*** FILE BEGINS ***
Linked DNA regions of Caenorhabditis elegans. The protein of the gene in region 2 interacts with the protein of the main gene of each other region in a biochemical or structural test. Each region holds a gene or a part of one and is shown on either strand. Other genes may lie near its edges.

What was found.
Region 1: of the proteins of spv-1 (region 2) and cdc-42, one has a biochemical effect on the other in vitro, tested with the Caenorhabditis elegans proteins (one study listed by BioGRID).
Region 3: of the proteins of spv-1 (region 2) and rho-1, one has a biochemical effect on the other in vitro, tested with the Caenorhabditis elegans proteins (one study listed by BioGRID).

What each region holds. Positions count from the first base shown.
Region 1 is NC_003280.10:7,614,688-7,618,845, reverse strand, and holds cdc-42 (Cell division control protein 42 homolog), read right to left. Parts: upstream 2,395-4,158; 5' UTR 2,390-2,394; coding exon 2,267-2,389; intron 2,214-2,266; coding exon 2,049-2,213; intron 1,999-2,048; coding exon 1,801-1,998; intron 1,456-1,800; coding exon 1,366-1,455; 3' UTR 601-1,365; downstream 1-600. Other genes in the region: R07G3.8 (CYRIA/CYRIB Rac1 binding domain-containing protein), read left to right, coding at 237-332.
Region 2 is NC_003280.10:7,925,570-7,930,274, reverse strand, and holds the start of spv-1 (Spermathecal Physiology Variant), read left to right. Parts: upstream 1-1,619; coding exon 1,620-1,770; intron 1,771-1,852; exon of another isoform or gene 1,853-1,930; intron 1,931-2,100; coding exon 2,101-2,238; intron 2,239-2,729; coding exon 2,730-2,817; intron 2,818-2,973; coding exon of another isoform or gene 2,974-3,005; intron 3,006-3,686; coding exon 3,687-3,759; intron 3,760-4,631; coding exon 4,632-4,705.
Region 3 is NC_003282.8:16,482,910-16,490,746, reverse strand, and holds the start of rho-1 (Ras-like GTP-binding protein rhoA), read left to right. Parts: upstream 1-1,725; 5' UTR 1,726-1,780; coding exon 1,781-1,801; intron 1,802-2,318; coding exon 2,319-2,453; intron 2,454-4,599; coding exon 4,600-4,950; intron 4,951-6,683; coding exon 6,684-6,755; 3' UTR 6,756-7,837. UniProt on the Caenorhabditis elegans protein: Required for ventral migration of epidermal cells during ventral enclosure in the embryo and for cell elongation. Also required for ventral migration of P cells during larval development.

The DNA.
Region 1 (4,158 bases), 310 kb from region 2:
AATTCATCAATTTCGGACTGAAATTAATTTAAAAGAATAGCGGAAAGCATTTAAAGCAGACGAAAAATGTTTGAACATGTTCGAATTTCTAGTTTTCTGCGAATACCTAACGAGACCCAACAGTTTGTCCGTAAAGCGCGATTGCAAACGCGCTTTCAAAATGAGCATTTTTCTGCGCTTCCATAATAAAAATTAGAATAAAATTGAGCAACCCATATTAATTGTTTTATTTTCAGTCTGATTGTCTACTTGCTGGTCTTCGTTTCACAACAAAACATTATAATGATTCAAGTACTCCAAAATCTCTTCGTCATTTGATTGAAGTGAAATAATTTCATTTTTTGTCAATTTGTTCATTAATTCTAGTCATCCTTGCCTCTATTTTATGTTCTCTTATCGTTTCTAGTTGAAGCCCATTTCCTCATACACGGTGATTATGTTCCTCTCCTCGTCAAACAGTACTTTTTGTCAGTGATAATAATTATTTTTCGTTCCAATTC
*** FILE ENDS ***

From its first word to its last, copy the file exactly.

Linked DNA regions of Caenorhabditis elegans. The protein of the gene in region 2 interacts with the protein of the main gene of each other region in a biochemical or structural test. Each region holds a gene or a part of one and is shown on either strand. Other genes may lie near its edges.

What was found.
Region 1: of the proteins of spv-1 (region 2) and cdc-42, one has a biochemical effect on the other in vitro, tested with the Caenorhabditis elegans proteins (one study listed by BioGRID).
Region 3: of the proteins of spv-1 (region 2) and rho-1, one has a biochemical effect on the other in vitro, tested with the Caenorhabditis elegans proteins (one study listed by BioGRID).

What each region holds. Positions count from the first base shown.
Region 1 is NC_003280.10:7,614,688-7,618,845, reverse strand, and holds cdc-42 (Cell division control protein 42 homolog), read right to left. Parts: upstream 2,395-4,158; 5' UTR 2,390-2,394; coding exon 2,267-2,389; intron 2,214-2,266; coding exon 2,049-2,213; intron 1,999-2,048; coding exon 1,801-1,998; intron 1,456-1,800; coding exon 1,366-1,455; 3' UTR 601-1,365; downstream 1-600. Other genes in the region: R07G3.8 (CYRIA/CYRIB Rac1 binding domain-containing protein), read left to right, coding at 237-332.
Region 2 is NC_003280.10:7,925,570-7,930,274, reverse strand, and holds the start of spv-1 (Spermathecal Physiology Variant), read left to right. Parts: upstream 1-1,619; coding exon 1,620-1,770; intron 1,771-1,852; exon of another isoform or gene 1,853-1,930; intron 1,931-2,100; coding exon 2,101-2,238; intron 2,239-2,729; coding exon 2,730-2,817; intron 2,818-2,973; coding exon of another isoform or gene 2,974-3,005; intron 3,006-3,686; coding exon 3,687-3,759; intron 3,760-4,631; coding exon 4,632-4,705.
Region 3 is NC_003282.8:16,482,910-16,490,746, reverse strand, and holds the start of rho-1 (Ras-like GTP-binding protein rhoA), read left to right. Parts: upstream 1-1,725; 5' UTR 1,726-1,780; coding exon 1,781-1,801; intron 1,802-2,318; coding exon 2,319-2,453; intron 2,454-4,599; coding exon 4,600-4,950; intron 4,951-6,683; coding exon 6,684-6,755; 3' UTR 6,756-7,837. UniProt on the Caenorhabditis elegans protein: Required for ventral migration of epidermal cells during ventral enclosure in the embryo and for cell elongation. Also required for ventral migration of P cells during larval development.

The DNA.
Region 1 (4,158 bases), 310 kb from region 2:
AATTCATCAATTTCGGACTGAAATTAATTTAAAAGAATAGCGGAAAGCATTTAAAGCAGACGAAAAATGTTTGAACATGTTCGAATTTCTAGTTTTCTGCGAATACCTAACGAGACCCAACAGTTTGTCCGTAAAGCGCGATTGCAAACGCGCTTTCAAAATGAGCATTTTTCTGCGCTTCCATAATAAAAATTAGAATAAAATTGAGCAACCCATATTAATTGTTTTATTTTCAGTCTGATTGTCTACTTGCTGGTCTTCGTTTCACAACAAAACATTATAATGATTCAAGTACTCCAAAATCTCTTCGTCATTTGATTGAAGTGAAATAATTTCATTTTTTGTCAATTTGTTCATTAATTCTAGTCATCCTTGCCTCTATTTTATGTTCTCTTATCGTTTCTAGTTGAAGCCCATTTCCTCATACACGGTGATTATGTTCCTCTCCTCGTCAAACAGTACTTTTTGTCAGTGATAATAATTATTTTTCGTTCCAATTC